"Good morning, class!" Mrs. Wilson announced in a sing-song voice.
"'Morning, Mrs. Wilson," the class said back in unison.
"I hope y'all had a great weekend back in town." Ash turned to Danny.
"Back from what?" she asked in a whisper.
"Some of us went on a ski trip for our youth group," he replied. Ash seemed like she understood and looked back to the front.
"Hey, Santana." Danny's happy mood was changed abruptly into annoyance. "Santana." He rolled his eyes as he continued to ignore him. "Santana." He finally turned around to face Gregg Parker, his worst enemy, sitting right behind him. Well, vacation was over, and Gregg was back from reform school—for the third time since school started—but this time, he was back for good.
"What do you want, Parker?" Danny whispered harshly. Gregg smirked.
"Who's the new girl?"
"Why do you want with her?" Gregg leaned in and smirked.
"I think you know exactly what I want." Danny rolled his eyes.
"You have no chance."
"Oh really? In case you've forgotten that little incident from last year's Winter Formal after party, I can get any girl that I want." Danny was now suddenly not as much annoyed or angry as he was sad. Memories of that party still had an effect on him. He was supposed to be a ladies' man, the one that every girl wanted to be with. Then Winter Formal rolled around, and his entire self-esteem and reputation was ruined. Gregg's smirk grew even wider. "It's all coming back now, isn't, Santana?" Danny didn't answer. No need reliving the past, he thought.
Danny turned back around and focused on what the teacher was writing on the whiteboard. He looked over to Ash to see how she was doing. Ash was taking notes faster than he could—and he was naturally the fastest writer over any tenth-grader at Misty Springs High.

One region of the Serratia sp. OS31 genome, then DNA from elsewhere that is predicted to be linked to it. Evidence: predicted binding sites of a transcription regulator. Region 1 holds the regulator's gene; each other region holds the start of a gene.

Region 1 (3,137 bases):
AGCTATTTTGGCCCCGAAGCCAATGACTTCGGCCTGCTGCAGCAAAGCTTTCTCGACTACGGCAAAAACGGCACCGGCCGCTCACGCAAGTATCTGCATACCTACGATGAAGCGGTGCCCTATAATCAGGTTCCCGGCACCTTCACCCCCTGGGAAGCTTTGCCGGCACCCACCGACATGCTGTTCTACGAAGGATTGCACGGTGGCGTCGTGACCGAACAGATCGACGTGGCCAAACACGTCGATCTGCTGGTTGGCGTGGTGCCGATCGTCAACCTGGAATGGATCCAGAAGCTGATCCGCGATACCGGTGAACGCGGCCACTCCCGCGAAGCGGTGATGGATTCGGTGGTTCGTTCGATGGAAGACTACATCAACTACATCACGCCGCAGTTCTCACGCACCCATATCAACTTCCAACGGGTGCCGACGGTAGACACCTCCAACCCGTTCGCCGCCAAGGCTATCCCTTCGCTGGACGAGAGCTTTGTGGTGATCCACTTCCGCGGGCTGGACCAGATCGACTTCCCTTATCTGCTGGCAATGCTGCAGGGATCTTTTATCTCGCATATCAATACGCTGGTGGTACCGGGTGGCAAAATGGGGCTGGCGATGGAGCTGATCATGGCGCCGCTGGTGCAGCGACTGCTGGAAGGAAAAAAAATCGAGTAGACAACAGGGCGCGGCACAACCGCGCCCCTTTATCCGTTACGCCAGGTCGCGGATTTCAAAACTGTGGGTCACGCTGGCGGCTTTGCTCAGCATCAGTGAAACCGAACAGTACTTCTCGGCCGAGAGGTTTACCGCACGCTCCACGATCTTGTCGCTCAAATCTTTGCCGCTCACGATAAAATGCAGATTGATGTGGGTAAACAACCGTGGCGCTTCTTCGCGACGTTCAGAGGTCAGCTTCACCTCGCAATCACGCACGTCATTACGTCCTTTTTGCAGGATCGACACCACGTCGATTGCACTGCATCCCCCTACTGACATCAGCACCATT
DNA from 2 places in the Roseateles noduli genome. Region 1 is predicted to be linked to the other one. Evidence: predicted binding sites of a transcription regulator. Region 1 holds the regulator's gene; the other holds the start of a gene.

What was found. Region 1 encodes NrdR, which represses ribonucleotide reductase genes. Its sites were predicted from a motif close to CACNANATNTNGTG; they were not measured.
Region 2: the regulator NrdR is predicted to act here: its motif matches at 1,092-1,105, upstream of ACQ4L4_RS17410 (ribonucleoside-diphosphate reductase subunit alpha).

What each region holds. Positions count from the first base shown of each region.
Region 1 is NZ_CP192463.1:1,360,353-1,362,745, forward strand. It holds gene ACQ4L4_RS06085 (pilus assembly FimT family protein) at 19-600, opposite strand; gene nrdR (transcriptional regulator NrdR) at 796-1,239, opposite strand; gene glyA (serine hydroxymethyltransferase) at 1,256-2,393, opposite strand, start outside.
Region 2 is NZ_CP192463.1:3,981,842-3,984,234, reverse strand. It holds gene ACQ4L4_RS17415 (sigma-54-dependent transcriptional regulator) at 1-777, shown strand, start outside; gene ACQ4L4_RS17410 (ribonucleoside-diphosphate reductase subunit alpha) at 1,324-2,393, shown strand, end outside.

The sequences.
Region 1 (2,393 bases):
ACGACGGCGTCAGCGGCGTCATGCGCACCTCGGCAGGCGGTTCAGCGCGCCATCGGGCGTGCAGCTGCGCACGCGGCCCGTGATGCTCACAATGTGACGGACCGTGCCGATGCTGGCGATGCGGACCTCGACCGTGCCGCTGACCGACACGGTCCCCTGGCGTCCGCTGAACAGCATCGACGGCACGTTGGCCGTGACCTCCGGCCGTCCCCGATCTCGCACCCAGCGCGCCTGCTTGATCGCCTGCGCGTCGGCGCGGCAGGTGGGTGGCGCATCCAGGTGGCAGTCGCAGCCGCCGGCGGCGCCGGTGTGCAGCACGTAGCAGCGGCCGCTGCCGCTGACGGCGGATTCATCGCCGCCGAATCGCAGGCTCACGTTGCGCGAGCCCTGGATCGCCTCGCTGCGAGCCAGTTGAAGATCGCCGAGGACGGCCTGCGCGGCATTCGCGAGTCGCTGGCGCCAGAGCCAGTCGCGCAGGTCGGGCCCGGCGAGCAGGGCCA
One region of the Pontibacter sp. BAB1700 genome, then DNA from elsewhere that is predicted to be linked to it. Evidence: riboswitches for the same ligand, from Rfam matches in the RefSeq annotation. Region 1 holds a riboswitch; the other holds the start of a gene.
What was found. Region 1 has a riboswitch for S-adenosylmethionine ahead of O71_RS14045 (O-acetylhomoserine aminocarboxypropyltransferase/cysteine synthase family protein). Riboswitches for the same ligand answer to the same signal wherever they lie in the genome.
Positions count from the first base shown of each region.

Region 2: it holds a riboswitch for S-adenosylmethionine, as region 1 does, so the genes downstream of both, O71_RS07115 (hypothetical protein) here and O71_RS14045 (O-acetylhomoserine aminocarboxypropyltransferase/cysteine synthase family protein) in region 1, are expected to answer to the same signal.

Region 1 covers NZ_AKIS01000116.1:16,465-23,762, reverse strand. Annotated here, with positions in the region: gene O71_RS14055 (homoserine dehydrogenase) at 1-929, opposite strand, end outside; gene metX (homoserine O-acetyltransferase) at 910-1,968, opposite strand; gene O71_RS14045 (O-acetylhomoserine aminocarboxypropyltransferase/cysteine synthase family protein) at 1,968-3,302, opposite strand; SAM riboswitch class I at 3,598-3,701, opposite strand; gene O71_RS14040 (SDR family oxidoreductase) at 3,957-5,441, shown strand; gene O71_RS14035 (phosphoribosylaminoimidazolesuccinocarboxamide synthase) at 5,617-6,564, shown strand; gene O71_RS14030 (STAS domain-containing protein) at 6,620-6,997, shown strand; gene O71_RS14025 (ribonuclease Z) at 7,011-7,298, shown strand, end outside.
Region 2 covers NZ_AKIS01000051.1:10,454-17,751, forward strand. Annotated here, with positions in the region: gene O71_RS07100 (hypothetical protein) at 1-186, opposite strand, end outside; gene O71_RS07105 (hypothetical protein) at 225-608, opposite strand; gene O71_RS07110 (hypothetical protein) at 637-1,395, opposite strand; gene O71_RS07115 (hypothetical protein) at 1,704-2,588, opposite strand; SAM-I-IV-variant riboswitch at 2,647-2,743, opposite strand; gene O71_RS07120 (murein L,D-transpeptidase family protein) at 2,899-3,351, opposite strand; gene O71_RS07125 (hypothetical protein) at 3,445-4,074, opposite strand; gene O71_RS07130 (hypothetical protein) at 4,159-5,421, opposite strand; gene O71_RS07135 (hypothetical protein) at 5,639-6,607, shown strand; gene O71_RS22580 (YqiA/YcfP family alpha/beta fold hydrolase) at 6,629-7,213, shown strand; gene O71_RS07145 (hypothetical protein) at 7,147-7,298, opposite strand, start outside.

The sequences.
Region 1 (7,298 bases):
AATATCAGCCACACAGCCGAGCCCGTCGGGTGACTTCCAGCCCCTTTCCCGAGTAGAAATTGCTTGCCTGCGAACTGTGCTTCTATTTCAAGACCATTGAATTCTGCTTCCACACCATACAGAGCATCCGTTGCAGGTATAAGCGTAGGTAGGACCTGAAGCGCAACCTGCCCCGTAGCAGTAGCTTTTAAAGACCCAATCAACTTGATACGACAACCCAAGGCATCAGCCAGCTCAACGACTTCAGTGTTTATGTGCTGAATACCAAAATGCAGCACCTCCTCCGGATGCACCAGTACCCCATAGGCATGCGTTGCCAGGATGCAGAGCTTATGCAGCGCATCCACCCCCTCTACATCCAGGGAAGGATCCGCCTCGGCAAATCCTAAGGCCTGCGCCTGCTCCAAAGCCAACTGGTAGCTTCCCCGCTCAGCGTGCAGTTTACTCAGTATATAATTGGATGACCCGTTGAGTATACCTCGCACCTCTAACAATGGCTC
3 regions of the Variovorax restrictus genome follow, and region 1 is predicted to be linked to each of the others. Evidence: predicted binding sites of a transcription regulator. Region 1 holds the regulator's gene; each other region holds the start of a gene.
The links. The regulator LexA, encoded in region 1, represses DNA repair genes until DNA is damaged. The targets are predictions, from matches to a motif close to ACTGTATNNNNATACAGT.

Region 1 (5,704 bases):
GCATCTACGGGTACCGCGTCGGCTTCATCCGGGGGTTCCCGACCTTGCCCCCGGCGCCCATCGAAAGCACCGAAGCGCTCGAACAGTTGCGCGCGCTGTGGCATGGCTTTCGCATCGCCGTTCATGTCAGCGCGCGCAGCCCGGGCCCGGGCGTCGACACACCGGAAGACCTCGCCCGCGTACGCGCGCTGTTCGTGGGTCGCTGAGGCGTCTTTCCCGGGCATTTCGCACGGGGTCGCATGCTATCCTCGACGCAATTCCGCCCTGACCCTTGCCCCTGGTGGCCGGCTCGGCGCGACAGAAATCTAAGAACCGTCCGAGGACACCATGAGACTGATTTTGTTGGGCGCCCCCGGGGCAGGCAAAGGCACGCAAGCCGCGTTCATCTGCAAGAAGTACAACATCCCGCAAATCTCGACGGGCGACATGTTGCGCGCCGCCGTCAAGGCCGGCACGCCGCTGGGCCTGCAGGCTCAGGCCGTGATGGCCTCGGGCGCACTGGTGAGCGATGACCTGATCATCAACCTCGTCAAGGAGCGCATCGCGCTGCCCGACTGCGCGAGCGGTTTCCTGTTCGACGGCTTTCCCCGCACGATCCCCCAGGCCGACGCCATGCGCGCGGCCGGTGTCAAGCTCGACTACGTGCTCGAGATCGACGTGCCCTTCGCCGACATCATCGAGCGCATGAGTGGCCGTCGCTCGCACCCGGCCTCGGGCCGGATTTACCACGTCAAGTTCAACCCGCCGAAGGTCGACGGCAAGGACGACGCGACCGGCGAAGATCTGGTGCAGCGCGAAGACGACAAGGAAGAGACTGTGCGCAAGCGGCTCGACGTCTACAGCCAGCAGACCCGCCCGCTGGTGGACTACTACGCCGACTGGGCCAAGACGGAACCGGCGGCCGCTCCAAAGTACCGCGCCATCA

"How can you write that fast?" Danny asked. Ash just smiled, not even looking up at the handsome blond, green-eyed teen. Danny couldn't believe how she was acting. Most girls flaunt around him, old and new. This girl was just not going to flirt back. To Danny, she was a closed book that just couldn't be described.
That's what made Danny Santana determined to make Ashlyn Holland fall in love with him because he was already in love with her.
After two hours of baseball practice and another three for work at the animal clinic, Danny was finally home. It was late nights like this one when Danny just wanted to go straight to sleep. However, his stomach had other plans. He immediately walked into the kitchen and grabbed the leftover spaghetti his mother made the night before. After heating up a plate full of spaghetti, he walked over to the TV to see the local and national news and began eating in his lap.
"And in other news," a young, dark-haired male anchor began, "the Fire Ghost strikes again in New York City, where five fires have been set and ten people total have died from these deadly fires. The NYPD Homicide Unit is further investigating, revealing only that one building had two bodies that were apparently not there before the fires started. Sources say that the leading investigator of the double-homicide is taking on both cases at the same time. The Fire Ghost has set dozens of buildings ablaze in the last eight years all over the country in places such as Los Angeles, Seattle, Miami, Houston, Atlanta, Detroit, Chicago, Boston, Baltimore, even Washington DC itself. Now he has decided to stop in New York City. More updates are sure to come in the following weeks or months."
Danny shut off the TV, not wanting to hear anything more about fires. He hated fire. He always tries to avoid bonfires with excuses such as getting grounded, studying for tests, doing homework, or working at the clinic. He looked down at his food again and suddenly lost his appetite. He could feel his stomach churn in disgust as he wrapped up his spaghetti and put it back in the fridge. He walked up the stairs to his room and took off his boots, jeans, and both of his shirts. He climbed into bed, ready for some much-needed sleep. He looked at the time. 9:06. His mother would be getting home in about an hour.
Danny turned off his lamp and turned over on his side and pulled the covers over him. As soon as his head sunk into the soft pillow, he fell into a thankfully dreamless sleep.